With time, you can change practically anything. You can pick up a craft, you can feel completely differently, and you can certainly see things in a new light. For Marissa Nadler, time has allowed her to come back to writing and releasing music. Nadler, at one point, vowed to never return to a label or self-release her own music, but a lucky e-mail caught her glimpse from Sacred Bones, thus, July was born. Nadler’s music, at its core, is the same, but now has a massive thematic air surrounding it. A dense mist of hazy serenity – sometimes heavy and sometimes delicate – absorbs the melodies that are placed throughout. Giving July, her first full album in two-and-a-half years, one listen will encapsulate you in a life-affirming cocoon.
That “dense mist” may come with the producer that aided her – Randall Dunn (previously worked with Sunn O))), Earth, and Wolves In The Throne Room). Although her folky tales of fluctuating emotional levels haven’t grown immensely dark like Dunn’s previous clients, Nadler’s newest tracks certainly have a darker tinge to them than before. It may have to do with the riveting string work that adds so much more to July. Certain tracks have a black hole strength of pulling you in, and the string work only adds more gravitas. Getting sucked into this may play with your emotions a little, but it’s wildy worth it.
Marissa Nadler’s “Dead City Emily”
But it’s not the haze or the string work that makes July completely worth listening to – it’s also Marissa’s performances with her plucky guitar work and commanding vocals that prove this album’s worth. Lead single “Dead City Emily” solemnly catches you with its cavernous guitar lead and once the vocal melody kicks in, you’re swept away by her beautiful range. It’s these certain characteristics that are cluttered, scattered, and strewn all across July, but are portrayed the best on “Dead City Emily.” Another highlight is “Anyone Else,” where Nadler regrets wasting her time on the subject – “All the years held you close / You should’ve been anyone else, I know.”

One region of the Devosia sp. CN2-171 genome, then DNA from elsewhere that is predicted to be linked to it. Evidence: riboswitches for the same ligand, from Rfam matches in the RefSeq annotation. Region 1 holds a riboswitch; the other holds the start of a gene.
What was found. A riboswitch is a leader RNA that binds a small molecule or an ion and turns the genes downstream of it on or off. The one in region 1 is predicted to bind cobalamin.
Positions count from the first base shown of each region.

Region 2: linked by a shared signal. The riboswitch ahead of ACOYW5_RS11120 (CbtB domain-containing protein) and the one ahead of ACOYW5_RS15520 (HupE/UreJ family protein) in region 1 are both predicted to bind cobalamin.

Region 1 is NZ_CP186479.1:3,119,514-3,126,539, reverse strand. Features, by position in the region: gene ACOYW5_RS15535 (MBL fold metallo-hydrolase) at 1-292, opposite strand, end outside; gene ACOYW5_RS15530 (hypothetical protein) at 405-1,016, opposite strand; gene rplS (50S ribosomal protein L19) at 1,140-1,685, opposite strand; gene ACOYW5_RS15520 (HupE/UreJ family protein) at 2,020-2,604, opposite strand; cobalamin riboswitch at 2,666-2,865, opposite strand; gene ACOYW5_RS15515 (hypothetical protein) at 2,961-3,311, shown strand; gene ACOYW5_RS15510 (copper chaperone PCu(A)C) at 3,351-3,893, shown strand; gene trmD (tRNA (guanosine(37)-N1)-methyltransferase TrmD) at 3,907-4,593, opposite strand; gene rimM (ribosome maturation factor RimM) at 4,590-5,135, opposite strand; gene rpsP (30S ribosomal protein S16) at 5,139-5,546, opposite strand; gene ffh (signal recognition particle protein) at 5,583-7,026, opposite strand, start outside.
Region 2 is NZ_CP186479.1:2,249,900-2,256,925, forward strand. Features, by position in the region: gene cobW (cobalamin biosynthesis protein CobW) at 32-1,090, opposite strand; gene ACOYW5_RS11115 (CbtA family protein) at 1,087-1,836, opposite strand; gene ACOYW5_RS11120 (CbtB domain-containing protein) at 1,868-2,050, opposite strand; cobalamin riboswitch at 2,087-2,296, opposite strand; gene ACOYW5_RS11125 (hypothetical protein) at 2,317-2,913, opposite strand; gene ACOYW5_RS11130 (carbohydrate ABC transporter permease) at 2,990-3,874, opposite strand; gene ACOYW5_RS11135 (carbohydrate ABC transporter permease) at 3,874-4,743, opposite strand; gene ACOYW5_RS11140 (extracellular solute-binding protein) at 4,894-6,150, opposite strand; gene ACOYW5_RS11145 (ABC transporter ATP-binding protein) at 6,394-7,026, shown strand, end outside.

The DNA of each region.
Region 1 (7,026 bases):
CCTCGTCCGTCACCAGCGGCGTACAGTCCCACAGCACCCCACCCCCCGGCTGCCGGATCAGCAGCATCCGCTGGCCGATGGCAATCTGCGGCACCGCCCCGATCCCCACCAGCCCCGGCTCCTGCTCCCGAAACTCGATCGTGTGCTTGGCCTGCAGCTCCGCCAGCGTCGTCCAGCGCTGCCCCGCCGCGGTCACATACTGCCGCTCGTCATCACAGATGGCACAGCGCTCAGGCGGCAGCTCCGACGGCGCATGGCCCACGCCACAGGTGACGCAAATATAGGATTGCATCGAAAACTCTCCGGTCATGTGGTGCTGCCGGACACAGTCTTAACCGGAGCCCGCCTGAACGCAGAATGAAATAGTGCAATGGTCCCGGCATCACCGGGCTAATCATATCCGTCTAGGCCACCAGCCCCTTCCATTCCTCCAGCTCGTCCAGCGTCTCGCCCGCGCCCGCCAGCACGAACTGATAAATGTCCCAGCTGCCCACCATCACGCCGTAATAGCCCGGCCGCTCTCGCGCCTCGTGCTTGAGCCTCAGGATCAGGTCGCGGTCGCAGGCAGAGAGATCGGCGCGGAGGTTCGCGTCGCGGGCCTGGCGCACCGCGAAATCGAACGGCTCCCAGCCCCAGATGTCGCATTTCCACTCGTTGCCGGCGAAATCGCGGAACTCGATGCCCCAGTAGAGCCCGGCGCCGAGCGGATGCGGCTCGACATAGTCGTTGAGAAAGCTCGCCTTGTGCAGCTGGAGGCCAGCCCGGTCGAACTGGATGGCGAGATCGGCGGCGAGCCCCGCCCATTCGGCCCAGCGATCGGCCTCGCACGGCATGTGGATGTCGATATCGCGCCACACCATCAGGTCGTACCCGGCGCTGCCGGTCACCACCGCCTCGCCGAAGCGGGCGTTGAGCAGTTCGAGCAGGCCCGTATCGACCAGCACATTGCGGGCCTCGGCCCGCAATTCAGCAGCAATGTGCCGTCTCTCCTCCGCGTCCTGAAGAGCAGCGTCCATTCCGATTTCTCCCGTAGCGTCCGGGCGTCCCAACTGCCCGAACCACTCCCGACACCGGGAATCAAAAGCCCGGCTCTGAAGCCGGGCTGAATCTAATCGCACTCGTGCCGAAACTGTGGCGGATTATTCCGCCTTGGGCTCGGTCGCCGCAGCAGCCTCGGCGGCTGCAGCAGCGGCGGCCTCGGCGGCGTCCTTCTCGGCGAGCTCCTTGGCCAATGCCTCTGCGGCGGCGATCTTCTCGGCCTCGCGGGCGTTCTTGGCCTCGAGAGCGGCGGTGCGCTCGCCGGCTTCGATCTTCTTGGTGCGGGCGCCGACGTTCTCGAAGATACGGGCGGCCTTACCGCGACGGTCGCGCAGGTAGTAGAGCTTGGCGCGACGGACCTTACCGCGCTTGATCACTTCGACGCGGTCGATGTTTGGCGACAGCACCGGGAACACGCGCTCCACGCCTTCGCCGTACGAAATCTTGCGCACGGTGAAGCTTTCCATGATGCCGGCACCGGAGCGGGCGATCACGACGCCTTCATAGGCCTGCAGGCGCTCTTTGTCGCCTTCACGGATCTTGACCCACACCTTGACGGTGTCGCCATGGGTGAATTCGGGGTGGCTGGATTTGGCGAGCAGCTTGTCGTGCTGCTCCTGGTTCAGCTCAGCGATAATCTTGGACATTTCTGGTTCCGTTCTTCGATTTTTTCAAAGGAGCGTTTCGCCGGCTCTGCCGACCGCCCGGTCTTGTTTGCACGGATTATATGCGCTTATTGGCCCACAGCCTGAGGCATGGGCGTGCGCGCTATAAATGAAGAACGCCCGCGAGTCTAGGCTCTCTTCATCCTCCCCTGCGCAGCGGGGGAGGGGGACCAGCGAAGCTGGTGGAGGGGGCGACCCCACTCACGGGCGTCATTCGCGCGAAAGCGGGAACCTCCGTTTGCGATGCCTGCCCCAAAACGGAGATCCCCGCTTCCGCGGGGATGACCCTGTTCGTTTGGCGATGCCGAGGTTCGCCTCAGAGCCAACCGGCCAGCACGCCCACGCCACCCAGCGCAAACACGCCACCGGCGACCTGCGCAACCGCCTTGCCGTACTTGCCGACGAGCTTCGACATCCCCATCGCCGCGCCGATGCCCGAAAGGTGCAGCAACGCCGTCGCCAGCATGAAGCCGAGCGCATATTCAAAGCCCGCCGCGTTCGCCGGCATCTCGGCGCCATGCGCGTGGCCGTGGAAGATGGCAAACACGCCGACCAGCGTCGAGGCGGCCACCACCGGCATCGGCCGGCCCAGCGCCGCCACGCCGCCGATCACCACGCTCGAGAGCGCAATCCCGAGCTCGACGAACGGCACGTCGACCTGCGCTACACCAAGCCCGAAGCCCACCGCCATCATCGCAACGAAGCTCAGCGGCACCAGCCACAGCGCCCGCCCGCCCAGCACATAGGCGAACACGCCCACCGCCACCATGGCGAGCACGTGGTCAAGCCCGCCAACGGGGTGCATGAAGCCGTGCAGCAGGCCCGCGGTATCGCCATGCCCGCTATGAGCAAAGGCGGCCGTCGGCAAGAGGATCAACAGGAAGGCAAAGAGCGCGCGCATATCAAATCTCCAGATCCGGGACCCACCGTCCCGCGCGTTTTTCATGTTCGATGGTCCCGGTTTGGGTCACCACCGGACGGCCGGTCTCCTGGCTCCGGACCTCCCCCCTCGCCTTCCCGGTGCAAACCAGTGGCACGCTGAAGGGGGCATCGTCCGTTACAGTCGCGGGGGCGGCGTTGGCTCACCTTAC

Nadler walks down a troubling forest with these songs, contemplating her past and chiming on the what-if’s, but July masters the art of channeling. Nadler’s deep, dark mysticism is what keeps the entire album afloat and worthwhile. It’s certainly not as inventive as the next dark folk album, but it is certainly exquisite and ideal. It travels into your soul and unnervingly attaches itself like a tumor. It’s a tumor you never want to remove, just one that sticks out in times of introspection and retrospection. Plain and simple, Marissa Nadler’s July manages to revitalize a career with purity and serenity.
It’s the album’s centerpiece that is the apex and the beacon of artistry that Nadler ekes out through this piece. “Was It A Dream” reaches out from the start and holds your hand, grasping tightly and reassuringly never letting go. Nadler’s vocal is beautiful and heartbreaking, especially in the refrain. The guitar work romanticizes the vocal perfectly, the strings accompany perfectly – it all comes together and washes away all boundaries, tightly packing together a truly remarkable journey encapsulated in four minutes or a moment in life. But this moment surely isn’t a dream. It’s not something sinister, either. It’s simply breathtaking.
Written by Dylan Tracy
OurVinyl | Contributor